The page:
Few details of the Temple’s construction are recorded, but the work appears to have been carried out with little confusion or hindrance, and with perfect unity and harmony among the thousands of workmen. We do know that the walls were massive, constructed of stone that was hewn and prepared in the quarries, each stone being perfectly fitted for its position according to detailed plans and specifications. The woodwork was all prepared in the forests according to similar well-defined specifications so that no sound of ax or hammer or tool of iron was heard at the Temple.
Throughout the construction of the Temple, King Solomon appears to have been in frequent contact with Hiram, King of Tyre, and with his chief architect, Hiram Abif. The King of Tyre gave Solomon cedar, algum (unidentified in the Bible), and fir trees according to his needs. He also provided great stones of granite, costly stones of marble, and hewed stones shaped for pillars.
The Temple’s Site
Solomon’s Temple was erected on the eastern hill in Jerusalem, called Mount Moriah or Zion. It was probably selected by David and designated to Solomon as the place where the Temple should stand. The sacredness of this spot dates back to the days of Abraham. It was here that Abraham offered his only son, Isaac, as a “burnt offering unto the Lord,” and where he uttered those notable words of triumphant faith, “Jehovah-jireh,” meaning “The Lord will provide.” Here God did provide an offering that became the substitute for Isaac, but God accepted the obedience of Abraham as though he did actually slay and burn his only son. The name “Moriah” was given to the place by Abraham, signifying “Jehovah sees.” The saying, “In the Mount of Jehovah he will be seen,” has forever after filled the hearts of the Israelites with hope and consolation in commemoration of this event.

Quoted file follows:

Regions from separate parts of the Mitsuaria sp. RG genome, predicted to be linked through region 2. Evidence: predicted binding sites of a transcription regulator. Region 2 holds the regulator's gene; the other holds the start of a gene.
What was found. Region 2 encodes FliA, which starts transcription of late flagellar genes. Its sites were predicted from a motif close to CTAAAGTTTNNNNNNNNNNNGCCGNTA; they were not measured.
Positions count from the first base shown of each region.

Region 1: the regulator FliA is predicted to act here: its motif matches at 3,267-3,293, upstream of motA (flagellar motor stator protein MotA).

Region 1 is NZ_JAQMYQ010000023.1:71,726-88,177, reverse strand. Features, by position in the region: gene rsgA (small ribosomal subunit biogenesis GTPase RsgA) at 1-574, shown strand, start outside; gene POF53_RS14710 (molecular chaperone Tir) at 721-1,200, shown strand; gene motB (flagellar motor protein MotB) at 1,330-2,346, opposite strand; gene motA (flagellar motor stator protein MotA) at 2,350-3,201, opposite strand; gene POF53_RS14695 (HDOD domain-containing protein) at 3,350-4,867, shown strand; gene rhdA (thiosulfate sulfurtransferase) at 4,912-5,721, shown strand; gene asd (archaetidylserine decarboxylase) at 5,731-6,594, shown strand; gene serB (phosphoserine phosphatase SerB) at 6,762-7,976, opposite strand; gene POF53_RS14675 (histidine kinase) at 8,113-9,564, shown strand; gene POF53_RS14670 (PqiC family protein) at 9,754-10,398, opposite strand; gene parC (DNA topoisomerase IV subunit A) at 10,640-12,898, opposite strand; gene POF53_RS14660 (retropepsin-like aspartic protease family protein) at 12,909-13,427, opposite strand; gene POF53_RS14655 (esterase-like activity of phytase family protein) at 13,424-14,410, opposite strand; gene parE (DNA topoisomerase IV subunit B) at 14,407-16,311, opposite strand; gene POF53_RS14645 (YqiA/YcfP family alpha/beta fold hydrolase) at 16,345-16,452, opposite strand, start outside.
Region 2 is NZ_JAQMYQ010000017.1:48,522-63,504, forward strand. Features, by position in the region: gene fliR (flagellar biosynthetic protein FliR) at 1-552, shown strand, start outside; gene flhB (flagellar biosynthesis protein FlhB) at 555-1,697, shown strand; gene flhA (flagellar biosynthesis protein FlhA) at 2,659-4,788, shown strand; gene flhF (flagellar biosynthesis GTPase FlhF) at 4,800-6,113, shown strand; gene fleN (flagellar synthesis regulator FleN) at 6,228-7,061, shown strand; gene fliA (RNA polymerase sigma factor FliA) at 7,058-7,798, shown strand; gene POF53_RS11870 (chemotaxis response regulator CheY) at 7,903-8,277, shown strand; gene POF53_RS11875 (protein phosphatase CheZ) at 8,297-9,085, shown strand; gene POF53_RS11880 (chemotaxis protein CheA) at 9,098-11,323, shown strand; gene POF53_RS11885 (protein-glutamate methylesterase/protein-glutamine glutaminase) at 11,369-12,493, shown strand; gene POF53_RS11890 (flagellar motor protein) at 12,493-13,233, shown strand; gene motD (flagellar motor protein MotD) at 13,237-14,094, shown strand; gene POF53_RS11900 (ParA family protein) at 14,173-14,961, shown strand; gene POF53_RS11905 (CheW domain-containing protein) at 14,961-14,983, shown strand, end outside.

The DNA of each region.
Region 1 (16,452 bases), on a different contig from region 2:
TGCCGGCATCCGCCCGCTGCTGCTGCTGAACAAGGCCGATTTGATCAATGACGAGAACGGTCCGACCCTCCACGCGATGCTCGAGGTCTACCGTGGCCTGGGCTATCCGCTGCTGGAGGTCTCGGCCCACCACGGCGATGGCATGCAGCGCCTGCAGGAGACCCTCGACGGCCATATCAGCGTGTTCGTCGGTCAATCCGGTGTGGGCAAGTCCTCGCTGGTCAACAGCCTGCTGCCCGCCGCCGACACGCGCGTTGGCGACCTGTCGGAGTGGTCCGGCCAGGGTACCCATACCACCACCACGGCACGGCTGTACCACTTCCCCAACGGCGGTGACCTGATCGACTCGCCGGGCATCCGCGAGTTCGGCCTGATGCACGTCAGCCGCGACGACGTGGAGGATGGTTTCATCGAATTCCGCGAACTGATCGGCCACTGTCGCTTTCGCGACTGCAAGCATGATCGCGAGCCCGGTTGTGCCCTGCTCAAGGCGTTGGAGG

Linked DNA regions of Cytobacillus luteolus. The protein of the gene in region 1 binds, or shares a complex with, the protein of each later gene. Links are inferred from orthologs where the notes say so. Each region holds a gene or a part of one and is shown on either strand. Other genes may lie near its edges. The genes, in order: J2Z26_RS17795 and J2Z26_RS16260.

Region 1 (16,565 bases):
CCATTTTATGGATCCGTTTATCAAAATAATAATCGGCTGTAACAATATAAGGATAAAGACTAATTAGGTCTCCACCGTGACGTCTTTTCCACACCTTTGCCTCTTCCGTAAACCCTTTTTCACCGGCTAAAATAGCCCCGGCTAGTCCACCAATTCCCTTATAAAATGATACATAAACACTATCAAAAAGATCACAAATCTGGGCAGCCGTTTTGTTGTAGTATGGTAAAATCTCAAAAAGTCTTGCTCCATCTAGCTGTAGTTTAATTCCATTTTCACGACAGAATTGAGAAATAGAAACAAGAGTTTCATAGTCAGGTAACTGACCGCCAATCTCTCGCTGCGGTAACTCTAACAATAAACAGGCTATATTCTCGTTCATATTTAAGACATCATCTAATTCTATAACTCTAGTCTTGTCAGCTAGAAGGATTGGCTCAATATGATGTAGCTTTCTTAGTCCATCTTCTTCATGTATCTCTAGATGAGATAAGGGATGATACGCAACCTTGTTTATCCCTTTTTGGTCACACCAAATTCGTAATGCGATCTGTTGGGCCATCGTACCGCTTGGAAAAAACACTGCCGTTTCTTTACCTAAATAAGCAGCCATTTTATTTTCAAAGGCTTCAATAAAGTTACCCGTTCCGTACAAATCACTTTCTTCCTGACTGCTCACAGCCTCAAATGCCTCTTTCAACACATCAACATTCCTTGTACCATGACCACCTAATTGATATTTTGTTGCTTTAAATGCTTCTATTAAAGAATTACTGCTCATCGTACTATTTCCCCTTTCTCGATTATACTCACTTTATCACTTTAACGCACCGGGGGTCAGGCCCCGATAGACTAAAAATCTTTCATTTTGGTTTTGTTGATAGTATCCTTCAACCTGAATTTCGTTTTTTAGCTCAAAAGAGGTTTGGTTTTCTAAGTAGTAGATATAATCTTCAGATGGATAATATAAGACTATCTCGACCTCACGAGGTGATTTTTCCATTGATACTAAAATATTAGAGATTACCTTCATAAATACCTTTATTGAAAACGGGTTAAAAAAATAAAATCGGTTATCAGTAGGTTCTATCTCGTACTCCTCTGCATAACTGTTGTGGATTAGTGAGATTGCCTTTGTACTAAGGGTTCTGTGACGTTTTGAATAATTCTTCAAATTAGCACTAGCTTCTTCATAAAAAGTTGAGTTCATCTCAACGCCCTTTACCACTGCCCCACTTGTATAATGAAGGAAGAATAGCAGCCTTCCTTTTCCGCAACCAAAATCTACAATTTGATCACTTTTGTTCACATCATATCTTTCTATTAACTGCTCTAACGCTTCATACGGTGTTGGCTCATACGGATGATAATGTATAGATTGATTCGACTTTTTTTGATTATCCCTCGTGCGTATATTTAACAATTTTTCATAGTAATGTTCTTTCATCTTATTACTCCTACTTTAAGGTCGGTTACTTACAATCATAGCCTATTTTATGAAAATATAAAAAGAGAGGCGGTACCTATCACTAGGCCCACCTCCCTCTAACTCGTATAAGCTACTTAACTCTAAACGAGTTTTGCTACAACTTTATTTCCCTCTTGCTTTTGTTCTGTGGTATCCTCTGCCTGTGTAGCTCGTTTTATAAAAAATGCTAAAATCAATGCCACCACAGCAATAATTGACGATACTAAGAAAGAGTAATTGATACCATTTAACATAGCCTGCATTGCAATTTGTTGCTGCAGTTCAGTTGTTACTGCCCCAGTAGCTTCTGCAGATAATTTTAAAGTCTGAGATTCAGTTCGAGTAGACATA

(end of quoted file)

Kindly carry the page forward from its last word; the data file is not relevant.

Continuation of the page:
Mount Moriah later came under the control of the Amorites, a branch of the Canaanite people known as “Jebusites.” They later established a fortress there. It was so strong that even Joshua’s armies, and those coming after him, were never able to dislodge the Jebusites. David, however, captured the fortress and established his capital there, naming it Jerusalem. Later, David purchased the site of Mt. Moriah from Ornan the Jebusite, and there built an altar for sacrifices of thanksgiving to Jehovah for the deliverance of his people from a great plague. The site is 14.5 miles from Jordan, 15 miles from the Dead Sea, and 41 miles from the Mediterranean. It is at a very high elevation, and the Temple was visible from vast distances in every direction.
Time Required For Building The Temple